In Malibu, a skirmish over lines in the sand
The bulldozing of California beachfront rekindles an old clash between beachcombers and homeowners.
MALIBU, CALIFORNIA — The head of the California Coastal Commission (CCC) calls it "the most egregious, arrogant, inexplicable behavior ever" by homeowners on the California beaches.
"They basically stole the public beach ... leaving the public to walk in the water," says Peter Douglas, the CCC's executive director. "It's incomprehensible."
The president of the local homeowners association counters that residents "were just trying to repair and restore damage from heavy winter storms."
Whatever the rationale, a new high- profile confrontation over who owns which beach has erupted just weeks after Tinseltown titan David Geffen gave up his world-famous battle to keep the masses off the sand in front of his Malibu house. Just two weeks ago, local beach-access activists celebrated the opening of a nine-foot-wide public pathway to the ocean next to Mr. Geffen's property on Carbon Beach - ending several years of litigation.
Now, local and far-flung beachcombers are calling authorities, shocked that homeowners on Broad Beach, just miles away, have bulldozed 1.1 miles of beachfront sand off the public stretch, pushing it toward their homes.
"This is the ultimate in [the] Malibu-locals-only mentality, gone berserk," says Susie Duff, a two-decade Malibu resident. She and others say there has long been a social rift between some wealthy beachfront property owners who think they own the sand and others in this enclave of 13,000 who are happy to share.
"There has been a despicable undercurrent of war about this issue here for years, and this is just more evidence that some haven't learned a thing from the Geffen experience - [that] the beach is owned by the public," says Ms. Duff.
To many homeowners, though, the bulldozing is a simple matter of keeping their beaches intact. "There are drains placed improvidently by local and state government which dump huge amounts of storm water," says Marshall Grossman, head of the Trancas Property Owners Association. "They were eroding our dunes."
The current Malibu beach battle is important, legal analysts say - both within the state where dozens of similar cases are pending in courts, and beyond, to states from Massachusetts to Hawaii - both in setting precedent and raising public awareness. Activists say property owners try to intimidate the public with "keep off" signs, video cameras, security guards, and more. Homeowners say the beach visitors abuse their rights, knowingly or not, by trespassing, littering, and worse.
By California law, beaches are strictly public from the "mean high-tide line" (MHTL) to the water. (The line is calculated by averaging high-tide water marks surveyed throughout the year.)
But because the line is nebulous - such calculations are kept only by officials far from the beach - visitors and property owners are constantly at odds, fueling battles in which residents draw their own lines in the sand and hire security personnel to shoo beachcombers away.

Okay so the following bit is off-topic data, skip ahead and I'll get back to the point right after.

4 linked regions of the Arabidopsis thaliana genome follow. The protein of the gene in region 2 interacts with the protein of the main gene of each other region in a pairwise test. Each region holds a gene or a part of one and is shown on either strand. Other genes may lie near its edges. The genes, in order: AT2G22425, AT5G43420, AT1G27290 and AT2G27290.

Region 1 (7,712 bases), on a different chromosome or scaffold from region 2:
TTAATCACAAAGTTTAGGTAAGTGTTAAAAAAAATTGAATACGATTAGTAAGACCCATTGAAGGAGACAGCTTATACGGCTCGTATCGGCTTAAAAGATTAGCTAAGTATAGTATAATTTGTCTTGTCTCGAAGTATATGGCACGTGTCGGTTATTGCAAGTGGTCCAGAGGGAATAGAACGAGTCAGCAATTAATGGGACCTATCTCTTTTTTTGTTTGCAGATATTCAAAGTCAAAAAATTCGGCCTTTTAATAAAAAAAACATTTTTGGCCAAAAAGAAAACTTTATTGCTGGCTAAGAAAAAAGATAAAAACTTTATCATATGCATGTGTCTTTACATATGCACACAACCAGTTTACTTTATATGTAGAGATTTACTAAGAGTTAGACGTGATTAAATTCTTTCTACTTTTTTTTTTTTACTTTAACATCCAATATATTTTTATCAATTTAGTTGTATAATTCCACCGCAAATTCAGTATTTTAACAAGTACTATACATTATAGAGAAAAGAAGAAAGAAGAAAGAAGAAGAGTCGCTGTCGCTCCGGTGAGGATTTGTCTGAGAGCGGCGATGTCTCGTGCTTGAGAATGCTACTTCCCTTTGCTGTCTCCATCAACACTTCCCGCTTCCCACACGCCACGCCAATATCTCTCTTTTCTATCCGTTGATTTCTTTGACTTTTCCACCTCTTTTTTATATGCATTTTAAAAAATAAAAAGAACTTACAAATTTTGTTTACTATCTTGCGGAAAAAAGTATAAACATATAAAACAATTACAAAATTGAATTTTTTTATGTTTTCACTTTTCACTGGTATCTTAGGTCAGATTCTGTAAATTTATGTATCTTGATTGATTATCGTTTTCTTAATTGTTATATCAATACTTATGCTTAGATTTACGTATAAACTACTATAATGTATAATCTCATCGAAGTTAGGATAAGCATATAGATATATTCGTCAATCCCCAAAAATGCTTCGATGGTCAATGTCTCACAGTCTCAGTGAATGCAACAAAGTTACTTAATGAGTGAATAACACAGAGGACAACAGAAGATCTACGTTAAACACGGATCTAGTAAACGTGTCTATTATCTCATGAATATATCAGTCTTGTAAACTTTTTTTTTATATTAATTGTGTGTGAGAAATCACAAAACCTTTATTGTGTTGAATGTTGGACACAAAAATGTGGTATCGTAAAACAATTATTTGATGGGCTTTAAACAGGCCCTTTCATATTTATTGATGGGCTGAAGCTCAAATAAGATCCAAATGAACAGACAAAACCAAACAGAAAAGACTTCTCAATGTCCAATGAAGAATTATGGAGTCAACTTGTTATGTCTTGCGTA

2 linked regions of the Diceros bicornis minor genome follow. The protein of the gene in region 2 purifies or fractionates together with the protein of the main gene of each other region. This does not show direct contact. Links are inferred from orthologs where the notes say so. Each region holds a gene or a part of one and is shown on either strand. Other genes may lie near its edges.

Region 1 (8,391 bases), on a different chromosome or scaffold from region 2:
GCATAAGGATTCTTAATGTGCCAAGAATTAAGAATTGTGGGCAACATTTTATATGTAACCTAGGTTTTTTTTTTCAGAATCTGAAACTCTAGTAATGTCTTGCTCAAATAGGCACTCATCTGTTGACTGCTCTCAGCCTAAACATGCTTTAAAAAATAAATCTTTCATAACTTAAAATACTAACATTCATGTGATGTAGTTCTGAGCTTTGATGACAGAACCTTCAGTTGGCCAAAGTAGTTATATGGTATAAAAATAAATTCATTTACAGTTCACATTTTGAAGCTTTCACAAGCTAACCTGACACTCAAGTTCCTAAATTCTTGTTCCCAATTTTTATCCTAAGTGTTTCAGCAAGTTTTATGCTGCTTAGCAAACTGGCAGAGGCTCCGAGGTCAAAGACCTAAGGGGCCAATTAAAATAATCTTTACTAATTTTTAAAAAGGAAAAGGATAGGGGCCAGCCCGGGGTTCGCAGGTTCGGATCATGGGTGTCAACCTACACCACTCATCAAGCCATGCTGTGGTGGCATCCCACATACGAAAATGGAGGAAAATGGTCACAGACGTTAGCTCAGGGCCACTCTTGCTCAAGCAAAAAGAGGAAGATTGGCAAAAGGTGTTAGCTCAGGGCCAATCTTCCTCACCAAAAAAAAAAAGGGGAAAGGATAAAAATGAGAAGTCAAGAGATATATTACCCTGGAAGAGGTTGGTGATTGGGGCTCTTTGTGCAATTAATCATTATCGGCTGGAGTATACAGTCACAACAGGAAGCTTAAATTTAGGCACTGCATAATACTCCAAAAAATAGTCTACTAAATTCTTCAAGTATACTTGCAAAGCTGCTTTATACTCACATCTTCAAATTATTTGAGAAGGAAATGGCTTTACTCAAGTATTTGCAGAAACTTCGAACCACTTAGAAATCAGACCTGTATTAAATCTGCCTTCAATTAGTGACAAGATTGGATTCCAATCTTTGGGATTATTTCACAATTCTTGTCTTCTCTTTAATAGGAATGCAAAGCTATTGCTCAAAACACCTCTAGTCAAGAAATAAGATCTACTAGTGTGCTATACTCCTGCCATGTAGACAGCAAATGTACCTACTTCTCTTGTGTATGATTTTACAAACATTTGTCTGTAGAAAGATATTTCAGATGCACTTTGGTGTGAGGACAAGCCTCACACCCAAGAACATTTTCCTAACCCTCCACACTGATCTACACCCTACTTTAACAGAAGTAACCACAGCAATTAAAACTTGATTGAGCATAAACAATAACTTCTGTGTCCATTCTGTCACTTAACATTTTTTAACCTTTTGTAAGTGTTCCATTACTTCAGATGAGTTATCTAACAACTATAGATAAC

The current eruption at Broad Beach is certain to bring further litigation, say legal observers. Already, a back-and-forth has ensued over whether or not the local homeowners had a right to push sand toward their own homes - and if they should have sought permission first.
"All we're trying to do is repair the beach and make it better for everyone," says Winifred Lumsden, a spokeswoman for the property-owners association. She claims the residents got a formal OK from a county beach and harbor official.
But several experts say no such authority exists within the county, and that the permits required for bulldozers to access to the beach clearly state that any beach work requires CCC approval.
"Given the stories of [the homeowner association's] other tactics to prevent beachgoers from getting on the public side of the mean high-tide line, their claim to not know they needed state approval does not sound plausible to me," says Susan Tellem, an eight-year Malibu resident.
To some, officials' interruption of the sand-shifting task has left a landscape as unsightly as litter on the beach. "It's a mess now because they left [the sand] in a big pile," says Diana Klein who owns two beach houses and is angry because a six-foot-high pile of sand blocks her own access to the water. When CCC officials were notified that bulldozers were moving the sand, they issued immediate "cease and desist" orders. "If they would have left us alone, we would have finished the task and no one would have been the wiser."
It's unclear at this point which homeowners hired and supervised the local bulldozing crew. The CCC is planning an investigation, and homeowners spokesman Mr. Grossman promises full reparations.
"I've been watching these kinds of skirmishes for decades," says Arnold York, editor of the Malibu Times, "and I can tell you that both sides are probably doing a bit of puffed-up posturing over this. The truth is somewhere in between."
But in the meantime, say some, the environment has suffered. Local biologists have already calculated that the bulldozers destroyed grunion eggs at a crucial time in their spawning cycle. And officials are afraid to order a quick push of the sand back toward the water because of possible damage to delicate plants on the landward side of the dunes.
"I think this is the symptom of a deeper disorder of our society's increasing separation from nature," says Anne Buxie, a 30-year resident who lives in the hills high above the beach. "We get all caught up in whether the land is this person's or that person's and we lose respect for the creatures and wildlife in the middle."